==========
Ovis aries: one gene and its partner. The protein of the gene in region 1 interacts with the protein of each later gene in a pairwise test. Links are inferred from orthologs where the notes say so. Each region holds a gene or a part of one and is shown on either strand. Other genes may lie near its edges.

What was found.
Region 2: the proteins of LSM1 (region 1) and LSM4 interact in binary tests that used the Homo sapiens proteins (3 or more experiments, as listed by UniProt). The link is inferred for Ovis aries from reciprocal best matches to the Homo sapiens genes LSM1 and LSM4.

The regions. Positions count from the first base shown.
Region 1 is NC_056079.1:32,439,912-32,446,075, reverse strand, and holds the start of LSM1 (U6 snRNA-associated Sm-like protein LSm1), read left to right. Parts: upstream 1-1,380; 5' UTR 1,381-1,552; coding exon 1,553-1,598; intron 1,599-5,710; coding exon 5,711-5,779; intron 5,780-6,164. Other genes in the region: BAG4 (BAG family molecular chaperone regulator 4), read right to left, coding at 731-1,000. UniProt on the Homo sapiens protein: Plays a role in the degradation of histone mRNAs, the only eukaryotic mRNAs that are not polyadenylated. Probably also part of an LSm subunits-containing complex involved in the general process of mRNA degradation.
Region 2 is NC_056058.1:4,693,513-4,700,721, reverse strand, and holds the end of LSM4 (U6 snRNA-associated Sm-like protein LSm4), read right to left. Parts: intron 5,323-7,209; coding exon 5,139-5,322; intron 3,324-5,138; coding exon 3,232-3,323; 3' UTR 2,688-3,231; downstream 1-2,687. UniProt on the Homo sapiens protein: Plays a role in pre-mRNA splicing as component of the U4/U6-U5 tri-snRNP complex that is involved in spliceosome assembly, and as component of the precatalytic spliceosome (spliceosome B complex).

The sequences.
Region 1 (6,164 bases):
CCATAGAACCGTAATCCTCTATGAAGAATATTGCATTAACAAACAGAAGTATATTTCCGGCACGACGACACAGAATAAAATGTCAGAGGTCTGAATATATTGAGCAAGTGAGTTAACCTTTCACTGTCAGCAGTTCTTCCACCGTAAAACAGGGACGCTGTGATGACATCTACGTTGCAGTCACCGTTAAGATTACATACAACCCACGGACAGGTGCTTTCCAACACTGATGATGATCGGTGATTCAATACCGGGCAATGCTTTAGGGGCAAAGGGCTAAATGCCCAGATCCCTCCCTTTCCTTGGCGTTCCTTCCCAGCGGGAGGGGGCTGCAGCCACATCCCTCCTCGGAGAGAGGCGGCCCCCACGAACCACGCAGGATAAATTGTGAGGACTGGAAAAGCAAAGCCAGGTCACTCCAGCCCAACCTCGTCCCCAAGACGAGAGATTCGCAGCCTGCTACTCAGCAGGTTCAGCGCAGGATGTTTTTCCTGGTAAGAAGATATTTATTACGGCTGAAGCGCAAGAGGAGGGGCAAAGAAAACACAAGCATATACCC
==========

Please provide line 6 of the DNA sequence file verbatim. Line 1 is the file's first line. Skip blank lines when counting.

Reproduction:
Region 2 is NC_056058.1:4,693,513-4,700,721, reverse strand, and holds the end of LSM4 (U6 snRNA-associated Sm-like protein LSm4), read right to left. Parts: intron 5,323-7,209; coding exon 5,139-5,322; intron 3,324-5,138; coding exon 3,232-3,323; 3' UTR 2,688-3,231; downstream 1-2,687. UniProt on the Homo sapiens protein: Plays a role in pre-mRNA splicing as component of the U4/U6-U5 tri-snRNP complex that is involved in spliceosome assembly, and as component of the precatalytic spliceosome (spliceosome B complex).